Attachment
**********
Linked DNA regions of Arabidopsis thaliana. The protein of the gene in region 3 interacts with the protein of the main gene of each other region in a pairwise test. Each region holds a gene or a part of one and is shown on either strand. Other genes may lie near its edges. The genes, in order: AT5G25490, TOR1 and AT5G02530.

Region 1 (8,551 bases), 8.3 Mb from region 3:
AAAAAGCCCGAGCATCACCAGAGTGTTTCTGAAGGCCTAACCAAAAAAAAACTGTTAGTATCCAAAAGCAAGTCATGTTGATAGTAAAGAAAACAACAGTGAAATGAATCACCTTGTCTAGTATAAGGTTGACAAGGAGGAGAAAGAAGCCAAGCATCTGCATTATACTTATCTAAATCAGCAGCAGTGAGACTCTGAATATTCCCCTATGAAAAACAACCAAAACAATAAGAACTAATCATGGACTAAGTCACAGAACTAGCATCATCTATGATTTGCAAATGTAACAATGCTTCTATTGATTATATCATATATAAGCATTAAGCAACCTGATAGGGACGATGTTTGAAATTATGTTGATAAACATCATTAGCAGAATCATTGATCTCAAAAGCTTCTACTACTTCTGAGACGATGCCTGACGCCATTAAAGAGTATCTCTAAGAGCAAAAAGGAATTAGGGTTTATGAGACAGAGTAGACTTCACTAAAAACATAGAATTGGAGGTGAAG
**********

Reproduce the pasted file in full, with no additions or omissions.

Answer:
Linked DNA regions of Arabidopsis thaliana. The protein of the gene in region 3 interacts with the protein of the main gene of each other region in a pairwise test. Each region holds a gene or a part of one and is shown on either strand. Other genes may lie near its edges. The genes, in order: AT5G25490, TOR1 and AT5G02530.

Region 1 (8,551 bases), 8.3 Mb from region 3:
AAAAAGCCCGAGCATCACCAGAGTGTTTCTGAAGGCCTAACCAAAAAAAAACTGTTAGTATCCAAAAGCAAGTCATGTTGATAGTAAAGAAAACAACAGTGAAATGAATCACCTTGTCTAGTATAAGGTTGACAAGGAGGAGAAAGAAGCCAAGCATCTGCATTATACTTATCTAAATCAGCAGCAGTGAGACTCTGAATATTCCCCTATGAAAAACAACCAAAACAATAAGAACTAATCATGGACTAAGTCACAGAACTAGCATCATCTATGATTTGCAAATGTAACAATGCTTCTATTGATTATATCATATATAAGCATTAAGCAACCTGATAGGGACGATGTTTGAAATTATGTTGATAAACATCATTAGCAGAATCATTGATCTCAAAAGCTTCTACTACTTCTGAGACGATGCCTGACGCCATTAAAGAGTATCTCTAAGAGCAAAAAGGAATTAGGGTTTATGAGACAGAGTAGACTTCACTAAAAACATAGAATTGGAGGTGAAG